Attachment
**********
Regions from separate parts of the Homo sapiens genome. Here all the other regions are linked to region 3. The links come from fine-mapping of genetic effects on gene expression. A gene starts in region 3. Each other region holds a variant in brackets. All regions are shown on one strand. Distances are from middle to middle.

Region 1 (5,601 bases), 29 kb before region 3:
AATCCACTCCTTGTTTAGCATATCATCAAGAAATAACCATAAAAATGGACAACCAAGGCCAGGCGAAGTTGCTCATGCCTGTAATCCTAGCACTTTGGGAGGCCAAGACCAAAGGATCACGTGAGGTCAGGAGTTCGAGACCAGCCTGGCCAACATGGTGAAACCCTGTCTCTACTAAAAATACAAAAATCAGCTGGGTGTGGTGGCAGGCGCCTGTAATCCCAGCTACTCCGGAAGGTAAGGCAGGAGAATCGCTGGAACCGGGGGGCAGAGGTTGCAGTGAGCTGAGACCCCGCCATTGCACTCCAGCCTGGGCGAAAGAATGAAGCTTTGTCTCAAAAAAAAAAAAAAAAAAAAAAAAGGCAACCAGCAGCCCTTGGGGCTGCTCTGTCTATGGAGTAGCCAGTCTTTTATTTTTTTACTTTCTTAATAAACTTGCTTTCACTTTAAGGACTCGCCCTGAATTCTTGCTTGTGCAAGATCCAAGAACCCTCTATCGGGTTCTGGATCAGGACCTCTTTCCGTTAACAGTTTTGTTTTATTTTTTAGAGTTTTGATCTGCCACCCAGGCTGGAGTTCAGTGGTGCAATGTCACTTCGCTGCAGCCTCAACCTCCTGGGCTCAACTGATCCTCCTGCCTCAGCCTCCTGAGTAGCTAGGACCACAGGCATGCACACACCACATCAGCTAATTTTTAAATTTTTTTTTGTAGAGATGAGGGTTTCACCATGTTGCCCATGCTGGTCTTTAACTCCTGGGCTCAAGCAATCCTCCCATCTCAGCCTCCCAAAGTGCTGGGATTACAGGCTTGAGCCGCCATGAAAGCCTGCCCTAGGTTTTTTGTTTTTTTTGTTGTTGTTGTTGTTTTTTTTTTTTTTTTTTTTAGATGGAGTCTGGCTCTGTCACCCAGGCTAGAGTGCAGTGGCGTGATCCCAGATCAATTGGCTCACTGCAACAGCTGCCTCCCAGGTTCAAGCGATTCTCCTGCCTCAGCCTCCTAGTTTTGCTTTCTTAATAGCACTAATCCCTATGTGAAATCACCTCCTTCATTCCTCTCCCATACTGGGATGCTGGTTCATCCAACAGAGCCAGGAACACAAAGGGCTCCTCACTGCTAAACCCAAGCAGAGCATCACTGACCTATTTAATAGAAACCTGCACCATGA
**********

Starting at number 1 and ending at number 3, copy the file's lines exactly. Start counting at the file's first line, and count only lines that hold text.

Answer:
Regions from separate parts of the Homo sapiens genome. Here all the other regions are linked to region 3. The links come from fine-mapping of genetic effects on gene expression. A gene starts in region 3. Each other region holds a variant in brackets. All regions are shown on one strand. Distances are from middle to middle.

Region 1 (5,601 bases), 29 kb before region 3:
AATCCACTCCTTGTTTAGCATATCATCAAGAAATAACCATAAAAATGGACAACCAAGGCCAGGCGAAGTTGCTCATGCCTGTAATCCTAGCACTTTGGGAGGCCAAGACCAAAGGATCACGTGAGGTCAGGAGTTCGAGACCAGCCTGGCCAACATGGTGAAACCCTGTCTCTACTAAAAATACAAAAATCAGCTGGGTGTGGTGGCAGGCGCCTGTAATCCCAGCTACTCCGGAAGGTAAGGCAGGAGAATCGCTGGAACCGGGGGGCAGAGGTTGCAGTGAGCTGAGACCCCGCCATTGCACTCCAGCCTGGGCGAAAGAATGAAGCTTTGTCTCAAAAAAAAAAAAAAAAAAAAAAAAGGCAACCAGCAGCCCTTGGGGCTGCTCTGTCTATGGAGTAGCCAGTCTTTTATTTTTTTACTTTCTTAATAAACTTGCTTTCACTTTAAGGACTCGCCCTGAATTCTTGCTTGTGCAAGATCCAAGAACCCTCTATCGGGTTCTGGATCAGGACCTCTTTCCGTTAACAGTTTTGTTTTATTTTTTAGAGTTTTGATCTGCCACCCAGGCTGGAGTTCAGTGGTGCAATGTCACTTCGCTGCAGCCTCAACCTCCTGGGCTCAACTGATCCTCCTGCCTCAGCCTCCTGAGTAGCTAGGACCACAGGCATGCACACACCACATCAGCTAATTTTTAAATTTTTTTTTGTAGAGATGAGGGTTTCACCATGTTGCCCATGCTGGTCTTTAACTCCTGGGCTCAAGCAATCCTCCCATCTCAGCCTCCCAAAGTGCTGGGATTACAGGCTTGAGCCGCCATGAAAGCCTGCCCTAGGTTTTTTGTTTTTTTTGTTGTTGTTGTTGTTTTTTTTTTTTTTTTTTTTAGATGGAGTCTGGCTCTGTCACCCAGGCTAGAGTGCAGTGGCGTGATCCCAGATCAATTGGCTCACTGCAACAGCTGCCTCCCAGGTTCAAGCGATTCTCCTGCCTCAGCCTCCTAGTTTTGCTTTCTTAATAGCACTAATCCCTATGTGAAATCACCTCCTTCATTCCTCTCCCATACTGGGATGCTGGTTCATCCAACAGAGCCAGGAACACAAAGGGCTCCTCACTGCTAAACCCAAGCAGAGCATCACTGACCTATTTAATAGAAACCTGCACCATGA